top of page

1 Kings 8:(1,6,10-11), 22-30, 41-43

It has been said that Israel was faithful to record her unfaithfulness. I have often thought that if I were to record a history of my life, I might be tempted to leave out at least some of my mistakes and other terrible events of my life. We do not see this with Israel. As much as we may wrestle with sections of Old Testament, Israel deserves a bit of our admiration for persisting in recording the ways in which they failed along with the good stuff.

King Solomon, one of the central figures of this passage, is often seen as a noble wise king in many Christian circles, without much critique. I grew up not hearing anything of the greed and political collusion that marked his kingship over Israel. These reasons among others were primary behind his procuring many, many wives, which was a common way of consolidating political power in the ancient nearest. Not only did this practice assume women as property to be used for personal gain, but it inherently focuses on the elite of a particular kingdom, overlooking those who are always subject to rulers, like the low, the least, and the migrant.

Understanding Israel’s rough past with kings, from Saul, to David, and now to Solomon, we must remember the broken road that lead to the construction of this grand temple, which is the stage of this passage. We hear a seasoned, aged Solomon as he addressed the elders of Israel gathered before him.

The other central figure of this passage of course is the Lord. As the ark of the Lord’s covenant was brought into the holy of holies, the presence of the Lord marked by a cloud, filled the temple in such a thick and tangible way, even the priests were unable to carry out their duties (verse 10-11). When reading this scene, two things come to mind. One, it is a display of prevenient grace. God is going before the people, filling the holiest of holy places they could construct with their hands, before they fill it with their worship, the Lord is waiting to commune with them in holiness. Two, it is a proleptic scene of humanity’s eschatological future with God. At the throne of God, when all is redeemed finally and forever, God’s presence will be so palpable and tangible in and through all creation, clergy in all its forms will no longer have to work to mediate between the presence of God and God’s people. In the Day of the Lord, even the striving of faith will be swallowed up by the presence of God.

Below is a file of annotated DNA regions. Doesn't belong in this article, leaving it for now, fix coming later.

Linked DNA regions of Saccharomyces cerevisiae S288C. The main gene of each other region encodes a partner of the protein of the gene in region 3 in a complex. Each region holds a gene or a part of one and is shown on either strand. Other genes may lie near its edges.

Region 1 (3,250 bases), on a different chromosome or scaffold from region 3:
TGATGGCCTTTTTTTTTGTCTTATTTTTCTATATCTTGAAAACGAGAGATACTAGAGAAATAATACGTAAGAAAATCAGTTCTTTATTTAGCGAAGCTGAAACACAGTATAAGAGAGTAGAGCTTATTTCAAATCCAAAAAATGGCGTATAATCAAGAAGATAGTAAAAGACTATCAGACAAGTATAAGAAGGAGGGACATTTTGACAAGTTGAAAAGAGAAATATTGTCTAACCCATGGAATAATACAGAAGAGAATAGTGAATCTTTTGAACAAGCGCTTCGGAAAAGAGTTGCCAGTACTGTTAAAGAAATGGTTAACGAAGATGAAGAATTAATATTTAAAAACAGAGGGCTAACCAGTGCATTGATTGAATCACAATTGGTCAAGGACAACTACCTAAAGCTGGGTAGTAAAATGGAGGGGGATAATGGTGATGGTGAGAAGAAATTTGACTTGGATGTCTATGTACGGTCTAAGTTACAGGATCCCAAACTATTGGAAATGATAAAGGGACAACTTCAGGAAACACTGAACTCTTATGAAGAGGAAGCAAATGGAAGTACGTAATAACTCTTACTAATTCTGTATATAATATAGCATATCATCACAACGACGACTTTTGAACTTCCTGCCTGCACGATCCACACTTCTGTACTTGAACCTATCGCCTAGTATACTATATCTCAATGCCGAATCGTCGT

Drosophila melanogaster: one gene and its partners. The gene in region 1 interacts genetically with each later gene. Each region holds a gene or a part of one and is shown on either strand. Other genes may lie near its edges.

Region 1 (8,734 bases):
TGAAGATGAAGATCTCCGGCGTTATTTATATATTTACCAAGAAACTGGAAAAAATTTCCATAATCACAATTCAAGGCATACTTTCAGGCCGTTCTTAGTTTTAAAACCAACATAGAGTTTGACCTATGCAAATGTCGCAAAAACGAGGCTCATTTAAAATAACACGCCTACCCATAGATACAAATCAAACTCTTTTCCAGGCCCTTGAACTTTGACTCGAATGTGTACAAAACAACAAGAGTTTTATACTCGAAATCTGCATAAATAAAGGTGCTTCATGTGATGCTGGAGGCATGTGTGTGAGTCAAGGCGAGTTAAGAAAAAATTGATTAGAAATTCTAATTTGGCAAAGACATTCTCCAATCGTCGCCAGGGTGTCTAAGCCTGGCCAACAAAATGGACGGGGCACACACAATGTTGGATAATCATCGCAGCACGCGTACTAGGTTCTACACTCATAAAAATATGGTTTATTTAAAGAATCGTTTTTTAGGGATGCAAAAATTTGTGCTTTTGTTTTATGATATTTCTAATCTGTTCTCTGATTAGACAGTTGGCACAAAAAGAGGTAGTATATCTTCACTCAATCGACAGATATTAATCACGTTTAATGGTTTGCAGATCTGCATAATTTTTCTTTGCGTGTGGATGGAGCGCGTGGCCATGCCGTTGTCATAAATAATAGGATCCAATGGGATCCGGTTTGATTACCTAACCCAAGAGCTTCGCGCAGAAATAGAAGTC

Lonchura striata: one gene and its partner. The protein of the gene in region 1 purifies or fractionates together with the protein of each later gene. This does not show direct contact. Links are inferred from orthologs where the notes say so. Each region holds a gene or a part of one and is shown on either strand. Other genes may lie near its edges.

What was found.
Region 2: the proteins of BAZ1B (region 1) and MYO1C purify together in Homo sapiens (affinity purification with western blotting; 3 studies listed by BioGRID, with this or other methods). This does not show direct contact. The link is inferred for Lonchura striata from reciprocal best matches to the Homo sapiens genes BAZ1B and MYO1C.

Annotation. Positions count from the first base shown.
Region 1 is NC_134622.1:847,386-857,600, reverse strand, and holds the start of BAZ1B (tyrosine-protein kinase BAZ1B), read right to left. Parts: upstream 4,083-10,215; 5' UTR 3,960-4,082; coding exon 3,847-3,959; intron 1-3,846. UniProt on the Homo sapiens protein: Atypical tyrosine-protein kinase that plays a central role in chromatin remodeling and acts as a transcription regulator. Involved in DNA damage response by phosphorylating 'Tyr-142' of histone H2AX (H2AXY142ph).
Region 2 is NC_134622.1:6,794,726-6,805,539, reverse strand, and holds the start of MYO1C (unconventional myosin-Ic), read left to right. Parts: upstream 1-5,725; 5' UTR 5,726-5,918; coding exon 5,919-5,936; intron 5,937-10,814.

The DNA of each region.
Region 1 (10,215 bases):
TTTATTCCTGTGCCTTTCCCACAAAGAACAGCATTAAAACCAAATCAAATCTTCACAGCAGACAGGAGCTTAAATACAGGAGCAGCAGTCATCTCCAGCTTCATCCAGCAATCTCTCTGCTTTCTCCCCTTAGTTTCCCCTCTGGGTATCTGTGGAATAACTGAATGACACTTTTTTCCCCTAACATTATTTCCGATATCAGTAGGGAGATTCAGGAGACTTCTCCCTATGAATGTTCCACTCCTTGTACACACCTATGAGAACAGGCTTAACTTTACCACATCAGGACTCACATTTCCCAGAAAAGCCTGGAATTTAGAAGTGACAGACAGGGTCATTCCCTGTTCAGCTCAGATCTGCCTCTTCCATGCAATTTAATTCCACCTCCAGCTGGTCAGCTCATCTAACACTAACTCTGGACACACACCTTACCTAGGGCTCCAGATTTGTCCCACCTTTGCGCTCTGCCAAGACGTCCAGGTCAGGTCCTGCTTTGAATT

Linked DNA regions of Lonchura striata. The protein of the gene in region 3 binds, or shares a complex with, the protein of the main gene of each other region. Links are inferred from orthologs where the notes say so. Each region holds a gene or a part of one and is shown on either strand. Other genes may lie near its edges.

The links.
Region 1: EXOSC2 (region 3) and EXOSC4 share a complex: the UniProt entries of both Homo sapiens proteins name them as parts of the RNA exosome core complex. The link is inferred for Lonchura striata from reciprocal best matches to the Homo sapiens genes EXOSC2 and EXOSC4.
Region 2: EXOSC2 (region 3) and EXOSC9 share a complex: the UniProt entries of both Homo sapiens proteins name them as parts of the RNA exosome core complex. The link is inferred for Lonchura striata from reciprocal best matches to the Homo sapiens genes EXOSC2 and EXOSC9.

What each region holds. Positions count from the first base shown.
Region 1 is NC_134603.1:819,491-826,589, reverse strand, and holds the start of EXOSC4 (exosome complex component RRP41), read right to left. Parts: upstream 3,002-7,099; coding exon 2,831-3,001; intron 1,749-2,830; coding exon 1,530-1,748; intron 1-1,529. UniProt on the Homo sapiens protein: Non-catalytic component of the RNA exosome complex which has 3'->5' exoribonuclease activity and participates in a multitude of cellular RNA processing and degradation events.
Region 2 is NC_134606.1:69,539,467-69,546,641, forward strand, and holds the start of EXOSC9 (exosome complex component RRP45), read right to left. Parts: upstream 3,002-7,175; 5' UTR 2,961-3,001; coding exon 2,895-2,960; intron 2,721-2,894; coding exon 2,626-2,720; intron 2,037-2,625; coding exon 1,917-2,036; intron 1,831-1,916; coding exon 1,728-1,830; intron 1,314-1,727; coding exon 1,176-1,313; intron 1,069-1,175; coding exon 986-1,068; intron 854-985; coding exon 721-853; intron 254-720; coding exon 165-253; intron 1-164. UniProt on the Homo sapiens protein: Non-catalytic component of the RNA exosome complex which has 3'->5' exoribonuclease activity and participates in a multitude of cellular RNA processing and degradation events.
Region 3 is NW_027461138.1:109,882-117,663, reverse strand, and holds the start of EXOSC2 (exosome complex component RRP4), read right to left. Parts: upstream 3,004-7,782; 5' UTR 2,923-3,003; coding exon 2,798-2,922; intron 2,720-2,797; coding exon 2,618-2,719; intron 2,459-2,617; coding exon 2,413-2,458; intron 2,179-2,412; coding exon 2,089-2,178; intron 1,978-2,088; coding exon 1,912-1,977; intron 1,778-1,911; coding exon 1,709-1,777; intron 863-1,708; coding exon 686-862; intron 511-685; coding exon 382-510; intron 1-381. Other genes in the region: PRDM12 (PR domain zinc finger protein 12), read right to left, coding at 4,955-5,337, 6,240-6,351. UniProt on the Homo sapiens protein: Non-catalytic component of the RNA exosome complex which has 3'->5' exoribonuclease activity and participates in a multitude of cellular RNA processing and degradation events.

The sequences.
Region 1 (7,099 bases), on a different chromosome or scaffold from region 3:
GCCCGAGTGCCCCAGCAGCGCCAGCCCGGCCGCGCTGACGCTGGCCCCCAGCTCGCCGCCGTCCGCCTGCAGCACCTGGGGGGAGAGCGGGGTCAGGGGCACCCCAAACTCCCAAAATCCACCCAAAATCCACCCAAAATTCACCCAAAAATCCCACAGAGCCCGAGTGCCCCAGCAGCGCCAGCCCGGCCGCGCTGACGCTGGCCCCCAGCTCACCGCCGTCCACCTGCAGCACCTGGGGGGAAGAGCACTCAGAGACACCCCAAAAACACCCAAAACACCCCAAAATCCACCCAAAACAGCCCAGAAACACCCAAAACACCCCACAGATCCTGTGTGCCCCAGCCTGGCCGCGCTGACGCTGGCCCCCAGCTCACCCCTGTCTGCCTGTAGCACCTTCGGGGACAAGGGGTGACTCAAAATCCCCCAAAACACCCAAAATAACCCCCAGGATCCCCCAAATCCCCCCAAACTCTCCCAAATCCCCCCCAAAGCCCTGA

It is this combination of elements through which we hear Solomon address the elders in a way that seems marked by humility and a call to faithfulness. These verses are saturated with the function of prayer. Calling Israel to remember and trust in the promises God has made to them all throughout their history. Calling upon the Lord to remember the promises that He had made to them. That even in light of broken faithfulness on Israel’s side, there is a call to communal participation in the covenant God has made and God has kept. God’s people must live dependent on God’s promise of fidelity to them rather than being dependent on anything else.

Solomon also breaks with ancient political strategy and asks the Lord to listen to the prayers of the immigrant. Instead of being concerned about his own political standing in the world, Solomon requests that the requests of the immigrants are not only heard but granted, in order that the reputation of the Lord would be known all throughout the world!

The picture given in this temple scene points to what the world is welcomed to through the presence of Jesus Christ. That through our high priest Jesus Christ, the mediation of the presence of God is made stunningly tangible and palpable among us. That the invitation from Christ to abide within him is extended beyond all geo-political boarders to all people, giving them a voice to have their requests met by God.

May Israel’s faithfulness in recording her unfaithfulness be a testament to us of God’s unfailing love in persisting in the promises made to humanity from the beginning. No matter our past, our faults, our brokenness, or our origins, we are invited to have a holy place with all of humanity into the palpable presence of God.


Additional Resources